The What, Why & When of Storyboarding in UX Design (2024)

As a designer, part of my role is to clearly understand how people are going to use a product I am working on. Identifying the needs of the users through visual communications tools such as a UX storyboard can bring greater insight into what the user experience should be.

Storyboarding is a way to explore these scenarios visually, creating an experience for the entire team, and a way to illustrate expectations. Through these storyboards teams learn more about personas, problems they are trying to solve, and highlight questions that stakeholders might have earlier in the process. Through various types of user research, a UX design team will partner with visual designers, content creators, engineers, and stakeholders to ensure that the common goal is understood. Read on to learn more about storyboards, why they’re important, and when to use them.

A storyboard is a way of graphically organizing a story that shows a sequence of events presented visually. They are meant to tell a story and illustrate the process and experience of an event. It’s a concept credited to Walt Disney studios in the 1930s which they used to visualize the sequence of a plot. Applied to UX, storyboarding allows us to walk through the user journey, similar to experience mapping where we uncover insights about the different scenarios in which users may find themselves interacting with our product/design.

Below is an example storyboard from Disney’s Moana. This section of the storyboard illustrates an action sequence from the film in which the Kakamora are trying to steal the Heart of Te Fiti from Moana and Maui. In these sketches we see the beginning of the scene, the challenge the character faces, and how they are trying to get through it. The loose style of sketching with some color exemplifies how one can illustrate a scenario with a scene. The frames are all equal in size walking you through the scene in a consistent manner and they present the problem the character is trying to solve — getting to the Heart of Te Fiti.

Storyboarding in UX design can start with a template that entails the persona, the scenario, and captions. According to the Nielsen Norman Group, “The persona or role that corresponds to that scenario is clearly specified at the top of the storyboard. The steps can be sketches, illustrations, or photos. Depending on the purpose of the storyboard and on its audience, these images can be quick, low-fidelity sketches or elaborate drawings. The caption describes the user’s actions, environment, emotional state, device, and so on. Because the image is the primary content in a storyboard, captions are concise and don’t typically exceed two bullet points.”

The What, Why & When of Storyboarding in UX Design (3)

There are many ways to tell a story. The impact of showing a user persona as they walk through the experience is a way to understand and have more context. For example, if one of our personas is Tracy — a teacher who needs to find a new article for their students — a storyboard helps to build out what that experience is like for them. We may sketch out their experience in the context of the classroom. It may show Tracy at the beginning of their day, frustrated, looking to find a particular article for their students. “Can they accomplish this task? What is that experience like for them?” A storyboard is a way to communicate and does not have to focus on illustration as a skill set. Instead, it helps to focus on what the priorities are for users.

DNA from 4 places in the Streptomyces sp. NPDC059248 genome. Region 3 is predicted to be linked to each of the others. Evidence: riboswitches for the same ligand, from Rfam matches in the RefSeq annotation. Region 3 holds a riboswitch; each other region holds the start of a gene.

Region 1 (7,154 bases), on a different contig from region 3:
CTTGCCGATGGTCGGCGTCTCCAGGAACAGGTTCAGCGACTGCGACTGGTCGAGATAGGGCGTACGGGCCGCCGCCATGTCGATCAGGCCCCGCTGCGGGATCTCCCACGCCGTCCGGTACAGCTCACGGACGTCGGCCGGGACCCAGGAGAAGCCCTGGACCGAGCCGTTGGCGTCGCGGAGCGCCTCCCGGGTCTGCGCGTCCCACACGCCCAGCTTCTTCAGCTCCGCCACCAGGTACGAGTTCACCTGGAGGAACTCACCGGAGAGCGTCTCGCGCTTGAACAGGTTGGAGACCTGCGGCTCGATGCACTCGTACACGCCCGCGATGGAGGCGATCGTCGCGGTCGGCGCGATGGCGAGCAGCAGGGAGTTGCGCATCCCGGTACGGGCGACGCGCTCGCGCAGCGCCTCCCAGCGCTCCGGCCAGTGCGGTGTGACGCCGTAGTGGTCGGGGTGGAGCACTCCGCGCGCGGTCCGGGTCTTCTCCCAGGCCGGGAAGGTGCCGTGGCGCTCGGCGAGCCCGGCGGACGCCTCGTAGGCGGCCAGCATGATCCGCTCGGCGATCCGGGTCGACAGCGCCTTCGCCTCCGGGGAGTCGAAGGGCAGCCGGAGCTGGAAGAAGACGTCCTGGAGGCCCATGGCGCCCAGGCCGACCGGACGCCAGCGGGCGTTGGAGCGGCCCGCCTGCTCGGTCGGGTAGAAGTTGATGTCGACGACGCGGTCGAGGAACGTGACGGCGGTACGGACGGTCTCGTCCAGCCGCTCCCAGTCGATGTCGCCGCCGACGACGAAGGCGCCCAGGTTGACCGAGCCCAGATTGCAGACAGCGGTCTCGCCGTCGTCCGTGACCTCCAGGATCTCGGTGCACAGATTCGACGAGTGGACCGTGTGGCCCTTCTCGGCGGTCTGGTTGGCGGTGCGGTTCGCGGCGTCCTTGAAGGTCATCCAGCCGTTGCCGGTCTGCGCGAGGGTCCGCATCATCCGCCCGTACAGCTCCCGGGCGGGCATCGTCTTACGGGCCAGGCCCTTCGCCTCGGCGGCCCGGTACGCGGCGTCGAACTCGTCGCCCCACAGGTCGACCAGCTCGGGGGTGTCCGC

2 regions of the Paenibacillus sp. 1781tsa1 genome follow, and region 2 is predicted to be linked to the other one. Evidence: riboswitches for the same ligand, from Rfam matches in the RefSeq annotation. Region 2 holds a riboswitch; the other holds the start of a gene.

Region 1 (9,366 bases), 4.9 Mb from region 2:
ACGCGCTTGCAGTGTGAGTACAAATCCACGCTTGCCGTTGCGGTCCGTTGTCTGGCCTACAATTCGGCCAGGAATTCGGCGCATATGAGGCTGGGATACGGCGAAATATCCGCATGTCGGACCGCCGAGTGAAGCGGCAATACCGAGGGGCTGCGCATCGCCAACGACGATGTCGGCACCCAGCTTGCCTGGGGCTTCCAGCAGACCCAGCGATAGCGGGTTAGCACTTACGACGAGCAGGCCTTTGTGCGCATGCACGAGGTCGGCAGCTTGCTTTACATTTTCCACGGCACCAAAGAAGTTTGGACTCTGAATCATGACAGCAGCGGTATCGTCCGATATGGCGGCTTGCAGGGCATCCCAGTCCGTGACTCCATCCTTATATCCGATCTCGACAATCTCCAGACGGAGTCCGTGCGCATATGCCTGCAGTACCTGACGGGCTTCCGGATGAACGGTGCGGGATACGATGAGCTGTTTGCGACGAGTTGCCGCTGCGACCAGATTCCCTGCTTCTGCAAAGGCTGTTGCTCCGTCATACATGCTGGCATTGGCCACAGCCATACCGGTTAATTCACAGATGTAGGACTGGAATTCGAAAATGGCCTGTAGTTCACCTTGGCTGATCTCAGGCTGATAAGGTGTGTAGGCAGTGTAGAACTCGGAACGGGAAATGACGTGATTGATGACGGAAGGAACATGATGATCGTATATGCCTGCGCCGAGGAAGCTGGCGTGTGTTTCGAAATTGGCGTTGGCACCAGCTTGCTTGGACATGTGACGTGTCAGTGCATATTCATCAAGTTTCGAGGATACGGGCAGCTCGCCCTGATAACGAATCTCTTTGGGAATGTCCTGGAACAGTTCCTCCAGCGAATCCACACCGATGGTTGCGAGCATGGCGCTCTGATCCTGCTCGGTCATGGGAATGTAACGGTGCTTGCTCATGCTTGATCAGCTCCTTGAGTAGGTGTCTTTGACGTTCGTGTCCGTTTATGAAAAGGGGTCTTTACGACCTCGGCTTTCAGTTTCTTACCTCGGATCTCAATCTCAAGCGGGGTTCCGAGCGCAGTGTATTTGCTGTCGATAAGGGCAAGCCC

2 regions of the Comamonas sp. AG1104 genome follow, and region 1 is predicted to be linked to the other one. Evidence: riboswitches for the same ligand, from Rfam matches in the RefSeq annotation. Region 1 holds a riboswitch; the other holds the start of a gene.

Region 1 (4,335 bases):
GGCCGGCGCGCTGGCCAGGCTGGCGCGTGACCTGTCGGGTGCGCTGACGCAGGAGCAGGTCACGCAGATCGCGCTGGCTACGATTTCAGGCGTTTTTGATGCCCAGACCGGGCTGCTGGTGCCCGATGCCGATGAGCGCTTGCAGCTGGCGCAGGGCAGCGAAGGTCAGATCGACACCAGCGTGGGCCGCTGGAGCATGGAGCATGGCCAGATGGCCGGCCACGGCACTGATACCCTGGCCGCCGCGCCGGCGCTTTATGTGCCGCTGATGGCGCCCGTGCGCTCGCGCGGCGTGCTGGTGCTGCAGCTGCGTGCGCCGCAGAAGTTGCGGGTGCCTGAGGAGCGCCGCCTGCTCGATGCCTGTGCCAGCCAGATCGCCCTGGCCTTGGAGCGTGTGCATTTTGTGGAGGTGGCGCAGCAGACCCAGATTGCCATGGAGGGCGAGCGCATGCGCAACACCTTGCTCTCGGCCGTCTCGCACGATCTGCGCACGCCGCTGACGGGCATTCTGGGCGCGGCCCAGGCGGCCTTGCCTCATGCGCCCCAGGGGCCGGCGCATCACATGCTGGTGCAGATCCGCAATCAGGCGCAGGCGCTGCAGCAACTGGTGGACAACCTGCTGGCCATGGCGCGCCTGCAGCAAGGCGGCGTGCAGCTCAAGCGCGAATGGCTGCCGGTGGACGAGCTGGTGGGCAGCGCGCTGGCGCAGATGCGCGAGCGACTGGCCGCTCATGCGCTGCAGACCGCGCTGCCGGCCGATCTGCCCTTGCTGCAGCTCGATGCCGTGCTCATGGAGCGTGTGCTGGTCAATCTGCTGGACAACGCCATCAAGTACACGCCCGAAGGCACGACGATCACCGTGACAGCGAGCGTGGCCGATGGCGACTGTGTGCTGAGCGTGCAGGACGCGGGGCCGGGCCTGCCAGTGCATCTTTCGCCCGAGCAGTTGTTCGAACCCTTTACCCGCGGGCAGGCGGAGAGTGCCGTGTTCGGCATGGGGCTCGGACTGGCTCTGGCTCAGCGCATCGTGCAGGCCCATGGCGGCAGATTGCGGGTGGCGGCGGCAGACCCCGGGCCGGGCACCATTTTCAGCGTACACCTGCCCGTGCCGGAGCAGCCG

Storyboards in UX design are engaging even with minimal sketches, and they are flexible. They can be erased, drawn over, made in pencil and modified, as they are not finite in form. A storyboard in UX will help create insight into the user’s experience and should be made with a goal in mind for the team.

In UX design, storyboards help to filter out the questions we are not asking, and to think about what might be missing from our flow. This is done by walking through the storyboard and reviewing it in a team setting. Does the entire team have the user’s goal in mind? Storyboarding brings about clarity when a team is in the process of working in shorter sprints or being built by various individuals at once in a collaborative setting.

Important aspects of storyboarding include:

  • Setting the scene and the environment the character is in. For example, Tracy in the classroom, morning time, with a few students in the space.
  • The user persona. Who are they and what are some of their pain points? Include emotions in the process.
  • Identify the goal. What is the problem they are trying to solve and how do they get there?
  • Narrative arch. A storyboard is a story — make sure to include a beginning, middle, and end.

Storyboarding earlier on is the design process is a good way to ensure the user needs are being considered. Storyboarding is also a way to ensure that you are building an accessible experience when inclusive design is a part of the goal. It’s done early on to gather insights from the team to see if everyone is striving towards the same goal. Storyboarding creates a way to collaborate across teams, including a chance for deeper understanding and feedback from all stakeholders.

As teams continue to collaborate and find new solutions for our users, storyboards are a way to keep everyone’s vision aligned, and ensure that the team is thinking about the user experience.

Storyboarding creates visuals for content creators and helps clarify the experience of the user. It provides a narrative reflective of the user and adds a bit more of the human experience to the equation when sketching out stages of an interaction. Every bit that we can do to continue understanding who is using our products, and who they should be made for leads to a better experience for all.

The What, Why & When of Storyboarding in UX Design (2024)
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